The Afghan Taliban and the United States are reportedly close to finalizing a deal to end America’s longest war. After weeks-long negotiations, Washington and the Afghan Taliban have reported progress, indicating a serious effort by both sides to achieve peace and stability in Afghanistan. While a number of issues are still to be worked out, including the nature of the withdrawal of U.S. forces from the country and the Taliban’s refusal to talk to the Afghan government, Washington’s withdrawal from Afghanistan is imminent.
Under these circumstances, Washington’s existing engagements with other countries in the region, including Pakistan, are also expected to undergo significant changes. The withdrawal of U.S. forces from Afghanistan, which may very well conclude before the 2020 U.S. presidential elections, is likely to have long-lasting implications for the Pakistan-United States bilateral relationship.
On-again, Off-again: Pattern of Pakistan-United States Cooperation
As many scholars have argued, the United States-Pakistan relationship has been defined by cycles of engagement and disengagement. Historically, Islamabad has been eager for U.S. diplomatic and military support and maintained terms of engagement that secure its position as an ally of Washington. By and large, Islamabad has done this to fend off security threats that it continues to perceive from India. However, while Pakistan has entered into security partnerships with the United States at various junctures, it has never compromised its key security interests, such as its nuclear weapons program or a controversial security policy that has at times fueled regional instability.
Pakistan’s main cycles of cooperation with the United States have been driven by, as scholar Kanishk Sathasivam describes, “a major international event that shocks American foreign policy and forces Washington to seek out Islamabad as an ally.” However, once such a crisis subsides, the United States has tended to sideline Pakistan. For instance, the Soviet Union’s political and military intervention in Afghanistan during the 1970s and 1980s provided an opportunity for Islamabad and Washington to engage in cooperation based on a mutual threat to stop Soviet expansionism. However, when the Soviet Union’s threat in Afghanistan vanished during the late 1980s, so did Pakistan’s utility as an ally for the United States. Thus, Washington distanced itself from Islamabad, causing a sense of betrayal in Pakistan.
Today we are witnessing an analogous scenario. After the September 11 attacks in the United States, Islamabad was again entreated to cooperate with Washington. Subsequently, Pakistan became the most important strategic partner of the United States in Afghanistan, a relationship that has continued for almost 17 years. However, Pakistan has not fully complied with the United States’ ask to do more against the Taliban and the Haqqani Network, both because it considers these groups as critical to its policy in Afghanistan and because it worries about blowback if it takes action against them. As a result, though Washington and Islamabad continue to communicate regarding continued U.S. presence in Afghanistan, Washington appears to be moving towards another phase of disengagement with Islamabad as negotiations with the Taliban in Afghanistan near an end.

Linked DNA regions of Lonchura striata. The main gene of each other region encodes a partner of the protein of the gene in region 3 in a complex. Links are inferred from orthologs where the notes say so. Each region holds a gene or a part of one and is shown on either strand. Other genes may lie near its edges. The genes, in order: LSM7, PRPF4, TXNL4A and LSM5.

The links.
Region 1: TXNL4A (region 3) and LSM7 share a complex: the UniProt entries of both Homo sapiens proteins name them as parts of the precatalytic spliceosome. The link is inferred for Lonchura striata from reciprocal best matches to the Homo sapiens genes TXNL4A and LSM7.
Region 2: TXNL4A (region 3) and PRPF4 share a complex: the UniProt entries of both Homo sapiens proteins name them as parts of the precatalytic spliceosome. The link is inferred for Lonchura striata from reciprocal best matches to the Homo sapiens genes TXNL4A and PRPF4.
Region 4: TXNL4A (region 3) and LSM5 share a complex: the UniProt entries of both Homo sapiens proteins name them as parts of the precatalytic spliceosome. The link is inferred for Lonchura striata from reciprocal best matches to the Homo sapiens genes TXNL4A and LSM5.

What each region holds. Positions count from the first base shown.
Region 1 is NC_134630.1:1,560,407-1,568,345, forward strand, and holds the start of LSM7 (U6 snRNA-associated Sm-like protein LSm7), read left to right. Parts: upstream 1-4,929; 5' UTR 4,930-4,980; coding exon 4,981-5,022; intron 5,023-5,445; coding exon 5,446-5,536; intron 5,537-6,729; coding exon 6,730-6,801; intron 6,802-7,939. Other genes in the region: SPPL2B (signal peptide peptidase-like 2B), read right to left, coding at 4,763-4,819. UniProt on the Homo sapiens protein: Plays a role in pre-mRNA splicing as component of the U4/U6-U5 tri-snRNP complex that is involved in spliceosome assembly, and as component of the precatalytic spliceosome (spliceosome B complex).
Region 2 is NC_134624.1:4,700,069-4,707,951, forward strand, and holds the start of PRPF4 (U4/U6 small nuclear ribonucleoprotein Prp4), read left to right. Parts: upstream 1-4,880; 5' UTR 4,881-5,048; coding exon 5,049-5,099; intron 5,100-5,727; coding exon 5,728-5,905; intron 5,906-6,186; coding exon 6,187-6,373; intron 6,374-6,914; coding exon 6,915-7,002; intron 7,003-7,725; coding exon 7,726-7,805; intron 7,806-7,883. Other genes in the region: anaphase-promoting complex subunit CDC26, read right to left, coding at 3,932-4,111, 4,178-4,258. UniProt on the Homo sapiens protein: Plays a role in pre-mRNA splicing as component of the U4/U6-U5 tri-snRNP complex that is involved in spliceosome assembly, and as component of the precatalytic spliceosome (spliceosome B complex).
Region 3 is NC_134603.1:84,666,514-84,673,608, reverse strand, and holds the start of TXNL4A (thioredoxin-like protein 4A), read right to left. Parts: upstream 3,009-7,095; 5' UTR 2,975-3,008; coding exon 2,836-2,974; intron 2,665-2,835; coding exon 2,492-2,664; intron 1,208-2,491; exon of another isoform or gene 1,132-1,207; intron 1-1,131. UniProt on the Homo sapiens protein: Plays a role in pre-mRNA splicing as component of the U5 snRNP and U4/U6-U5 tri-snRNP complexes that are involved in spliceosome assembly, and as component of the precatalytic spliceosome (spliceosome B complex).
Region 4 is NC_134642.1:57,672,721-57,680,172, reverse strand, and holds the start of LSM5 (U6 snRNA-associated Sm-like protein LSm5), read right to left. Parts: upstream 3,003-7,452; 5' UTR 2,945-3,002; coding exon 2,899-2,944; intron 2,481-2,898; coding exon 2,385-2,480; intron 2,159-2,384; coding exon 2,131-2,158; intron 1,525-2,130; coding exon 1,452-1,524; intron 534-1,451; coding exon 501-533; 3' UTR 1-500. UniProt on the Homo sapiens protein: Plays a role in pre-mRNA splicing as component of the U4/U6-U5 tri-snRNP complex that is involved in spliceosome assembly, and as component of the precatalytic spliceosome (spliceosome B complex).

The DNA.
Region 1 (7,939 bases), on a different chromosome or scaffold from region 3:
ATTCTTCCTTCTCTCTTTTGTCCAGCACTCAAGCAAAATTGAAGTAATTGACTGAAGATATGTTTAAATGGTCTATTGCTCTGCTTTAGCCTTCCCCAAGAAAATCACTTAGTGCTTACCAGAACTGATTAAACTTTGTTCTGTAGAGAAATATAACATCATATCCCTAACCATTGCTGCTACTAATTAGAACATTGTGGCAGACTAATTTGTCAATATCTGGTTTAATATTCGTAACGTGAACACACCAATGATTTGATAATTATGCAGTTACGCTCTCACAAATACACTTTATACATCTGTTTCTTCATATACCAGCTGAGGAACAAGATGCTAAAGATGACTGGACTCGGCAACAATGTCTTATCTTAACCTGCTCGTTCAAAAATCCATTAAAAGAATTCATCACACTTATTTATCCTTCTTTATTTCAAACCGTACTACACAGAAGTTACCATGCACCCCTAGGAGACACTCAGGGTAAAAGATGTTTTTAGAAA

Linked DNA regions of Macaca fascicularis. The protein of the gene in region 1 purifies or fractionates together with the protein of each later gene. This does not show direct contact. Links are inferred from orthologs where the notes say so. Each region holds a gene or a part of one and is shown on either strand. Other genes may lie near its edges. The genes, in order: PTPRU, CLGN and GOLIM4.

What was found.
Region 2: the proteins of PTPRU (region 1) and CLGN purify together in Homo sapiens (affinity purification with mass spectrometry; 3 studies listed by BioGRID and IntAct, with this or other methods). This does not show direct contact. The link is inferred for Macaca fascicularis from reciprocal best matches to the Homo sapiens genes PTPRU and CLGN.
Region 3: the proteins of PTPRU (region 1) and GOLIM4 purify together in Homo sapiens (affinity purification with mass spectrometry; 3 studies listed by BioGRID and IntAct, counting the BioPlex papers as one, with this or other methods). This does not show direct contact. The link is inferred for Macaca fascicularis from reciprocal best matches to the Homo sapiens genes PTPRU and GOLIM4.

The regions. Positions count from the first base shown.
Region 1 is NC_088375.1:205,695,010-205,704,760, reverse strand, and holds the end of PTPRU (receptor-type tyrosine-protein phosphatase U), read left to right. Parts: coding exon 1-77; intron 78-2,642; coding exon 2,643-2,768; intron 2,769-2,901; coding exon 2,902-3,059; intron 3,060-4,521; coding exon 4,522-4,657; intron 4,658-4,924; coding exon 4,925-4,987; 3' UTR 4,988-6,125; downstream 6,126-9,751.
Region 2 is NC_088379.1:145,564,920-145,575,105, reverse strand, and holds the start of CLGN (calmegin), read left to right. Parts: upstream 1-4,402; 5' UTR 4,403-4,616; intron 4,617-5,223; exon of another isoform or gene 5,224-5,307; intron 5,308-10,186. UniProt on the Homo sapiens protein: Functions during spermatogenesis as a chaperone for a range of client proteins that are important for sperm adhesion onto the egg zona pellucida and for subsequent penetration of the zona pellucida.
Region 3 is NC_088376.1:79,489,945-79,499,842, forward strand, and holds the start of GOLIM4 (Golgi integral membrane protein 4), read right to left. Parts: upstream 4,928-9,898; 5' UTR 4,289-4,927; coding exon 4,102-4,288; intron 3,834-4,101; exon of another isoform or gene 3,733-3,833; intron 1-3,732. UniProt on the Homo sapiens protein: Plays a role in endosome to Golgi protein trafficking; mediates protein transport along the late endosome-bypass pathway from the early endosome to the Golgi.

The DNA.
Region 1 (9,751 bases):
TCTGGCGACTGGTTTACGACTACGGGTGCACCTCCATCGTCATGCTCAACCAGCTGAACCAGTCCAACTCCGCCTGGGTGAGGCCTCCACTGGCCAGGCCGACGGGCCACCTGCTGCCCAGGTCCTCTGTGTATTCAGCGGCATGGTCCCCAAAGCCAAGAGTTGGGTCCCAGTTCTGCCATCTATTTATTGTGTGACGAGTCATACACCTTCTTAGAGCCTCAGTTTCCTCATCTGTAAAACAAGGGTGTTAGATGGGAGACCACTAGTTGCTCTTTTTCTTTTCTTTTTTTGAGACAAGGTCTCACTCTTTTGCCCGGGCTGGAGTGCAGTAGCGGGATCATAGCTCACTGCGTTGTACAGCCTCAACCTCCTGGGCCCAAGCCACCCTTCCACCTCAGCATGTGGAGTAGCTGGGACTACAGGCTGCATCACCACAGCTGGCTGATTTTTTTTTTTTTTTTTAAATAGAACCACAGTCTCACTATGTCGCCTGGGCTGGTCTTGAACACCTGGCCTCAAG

Post U.S. Withdrawal: Consequences for U.S.-Pak Relations
After the United States’ impending exit from Afghanistan, the rationale for the Washington-Islamabad relationship will start to unravel. The United States will no longer need Pakistan to support its counterterrorism efforts in the region and thus, Pakistan is likely to begin losing leverage and coverage in Washington’s policy circles. However, unlike the previous periods of disengagement between the United States and Pakistan, any future disengagement will not hurt Pakistan as much economically or militarily. Firstly, China has surpassed the United States as the largest foreign direct investor in Pakistan, due its China-Pakistan Economic Corridor project. Secondly, while the United States has already cut most military aid to Pakistan, Islamabad is working to diversify its sources of military support beyond Washington. For instance, Pakistan’s army is now relatively less dependent on U.S. arms and has been working with other countries like China and Russia to build military hardware to fulfill its security needs. According to a Financial Times report, “the shift started in the last few months of the Obama administration when Congress blocked the sale of eight F-16 fighter jets to Pakistan.” Moreover, in response to the United States’ recent decision to shut down training programs for Pakistani military officers, Islamabad has signed an agreement with Moscow to train its military officers. Thus, Pakistan has begun preparing for a future without the prominent support of the United States.
The Way Forward: Case for Cordial U.S.-Pak Ties
Washington’s military and economic utility for Pakistan may subside gradually. However, Pakistan would at least want a functional relationship with the United States so that it is not isolated diplomatically at U.S.-led global institutions. Similarly, Washington’s disengagement from Islamabad is unlikely to serve its nonproliferation interests—its best bet is to maintain ties with the national security establishment that guards Pakistan’s nuclear program. Thus, the two countries need to engage with each other, even if minimally, to keep a working bilateral relationship.
Image 1: U.S. Department of State via Flickr